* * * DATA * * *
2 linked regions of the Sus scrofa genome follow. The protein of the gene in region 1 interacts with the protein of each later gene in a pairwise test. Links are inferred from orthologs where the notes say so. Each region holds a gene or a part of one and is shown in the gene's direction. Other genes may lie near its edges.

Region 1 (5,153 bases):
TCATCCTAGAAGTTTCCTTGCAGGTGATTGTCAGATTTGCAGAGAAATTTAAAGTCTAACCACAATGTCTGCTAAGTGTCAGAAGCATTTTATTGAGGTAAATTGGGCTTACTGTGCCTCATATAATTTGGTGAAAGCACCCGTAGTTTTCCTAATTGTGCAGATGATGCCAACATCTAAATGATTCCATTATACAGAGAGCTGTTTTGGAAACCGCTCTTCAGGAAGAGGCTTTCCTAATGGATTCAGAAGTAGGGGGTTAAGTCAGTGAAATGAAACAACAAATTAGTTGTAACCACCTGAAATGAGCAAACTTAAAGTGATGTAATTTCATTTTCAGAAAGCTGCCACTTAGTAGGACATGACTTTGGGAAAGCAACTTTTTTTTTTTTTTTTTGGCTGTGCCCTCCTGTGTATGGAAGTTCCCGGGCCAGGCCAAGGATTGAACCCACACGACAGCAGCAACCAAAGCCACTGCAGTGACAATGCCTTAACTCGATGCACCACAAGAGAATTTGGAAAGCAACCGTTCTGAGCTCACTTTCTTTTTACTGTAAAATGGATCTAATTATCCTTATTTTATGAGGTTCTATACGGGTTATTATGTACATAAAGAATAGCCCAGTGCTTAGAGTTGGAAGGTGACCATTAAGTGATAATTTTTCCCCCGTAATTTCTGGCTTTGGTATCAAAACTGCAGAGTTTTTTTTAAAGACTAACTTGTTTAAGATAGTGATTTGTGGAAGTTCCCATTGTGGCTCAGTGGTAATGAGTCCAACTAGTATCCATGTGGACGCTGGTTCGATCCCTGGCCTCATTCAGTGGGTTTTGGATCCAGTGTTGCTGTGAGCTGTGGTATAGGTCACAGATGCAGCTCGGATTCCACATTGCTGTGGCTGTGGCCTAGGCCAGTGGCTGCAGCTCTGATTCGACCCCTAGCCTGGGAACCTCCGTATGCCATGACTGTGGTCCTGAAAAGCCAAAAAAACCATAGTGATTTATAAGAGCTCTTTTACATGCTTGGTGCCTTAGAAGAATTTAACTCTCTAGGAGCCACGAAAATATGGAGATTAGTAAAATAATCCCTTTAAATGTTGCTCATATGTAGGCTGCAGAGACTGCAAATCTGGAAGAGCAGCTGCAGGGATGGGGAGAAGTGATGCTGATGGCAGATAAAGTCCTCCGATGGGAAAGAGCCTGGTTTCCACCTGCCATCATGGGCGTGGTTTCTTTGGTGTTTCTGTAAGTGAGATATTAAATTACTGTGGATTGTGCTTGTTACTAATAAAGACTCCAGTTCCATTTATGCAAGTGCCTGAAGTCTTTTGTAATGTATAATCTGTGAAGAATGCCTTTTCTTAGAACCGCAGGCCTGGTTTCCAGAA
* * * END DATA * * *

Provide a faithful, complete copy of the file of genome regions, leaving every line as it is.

2 linked regions of the Sus scrofa genome follow. The protein of the gene in region 1 interacts with the protein of each later gene in a pairwise test. Links are inferred from orthologs where the notes say so. Each region holds a gene or a part of one and is shown in the gene's direction. Other genes may lie near its edges.

Region 1 (5,153 bases):
TCATCCTAGAAGTTTCCTTGCAGGTGATTGTCAGATTTGCAGAGAAATTTAAAGTCTAACCACAATGTCTGCTAAGTGTCAGAAGCATTTTATTGAGGTAAATTGGGCTTACTGTGCCTCATATAATTTGGTGAAAGCACCCGTAGTTTTCCTAATTGTGCAGATGATGCCAACATCTAAATGATTCCATTATACAGAGAGCTGTTTTGGAAACCGCTCTTCAGGAAGAGGCTTTCCTAATGGATTCAGAAGTAGGGGGTTAAGTCAGTGAAATGAAACAACAAATTAGTTGTAACCACCTGAAATGAGCAAACTTAAAGTGATGTAATTTCATTTTCAGAAAGCTGCCACTTAGTAGGACATGACTTTGGGAAAGCAACTTTTTTTTTTTTTTTTTGGCTGTGCCCTCCTGTGTATGGAAGTTCCCGGGCCAGGCCAAGGATTGAACCCACACGACAGCAGCAACCAAAGCCACTGCAGTGACAATGCCTTAACTCGATGCACCACAAGAGAATTTGGAAAGCAACCGTTCTGAGCTCACTTTCTTTTTACTGTAAAATGGATCTAATTATCCTTATTTTATGAGGTTCTATACGGGTTATTATGTACATAAAGAATAGCCCAGTGCTTAGAGTTGGAAGGTGACCATTAAGTGATAATTTTTCCCCCGTAATTTCTGGCTTTGGTATCAAAACTGCAGAGTTTTTTTTAAAGACTAACTTGTTTAAGATAGTGATTTGTGGAAGTTCCCATTGTGGCTCAGTGGTAATGAGTCCAACTAGTATCCATGTGGACGCTGGTTCGATCCCTGGCCTCATTCAGTGGGTTTTGGATCCAGTGTTGCTGTGAGCTGTGGTATAGGTCACAGATGCAGCTCGGATTCCACATTGCTGTGGCTGTGGCCTAGGCCAGTGGCTGCAGCTCTGATTCGACCCCTAGCCTGGGAACCTCCGTATGCCATGACTGTGGTCCTGAAAAGCCAAAAAAACCATAGTGATTTATAAGAGCTCTTTTACATGCTTGGTGCCTTAGAAGAATTTAACTCTCTAGGAGCCACGAAAATATGGAGATTAGTAAAATAATCCCTTTAAATGTTGCTCATATGTAGGCTGCAGAGACTGCAAATCTGGAAGAGCAGCTGCAGGGATGGGGAGAAGTGATGCTGATGGCAGATAAAGTCCTCCGATGGGAAAGAGCCTGGTTTCCACCTGCCATCATGGGCGTGGTTTCTTTGGTGTTTCTGTAAGTGAGATATTAAATTACTGTGGATTGTGCTTGTTACTAATAAAGACTCCAGTTCCATTTATGCAAGTGCCTGAAGTCTTTTGTAATGTATAATCTGTGAAGAATGCCTTTTCTTAGAACCGCAGGCCTGGTTTCCAGAA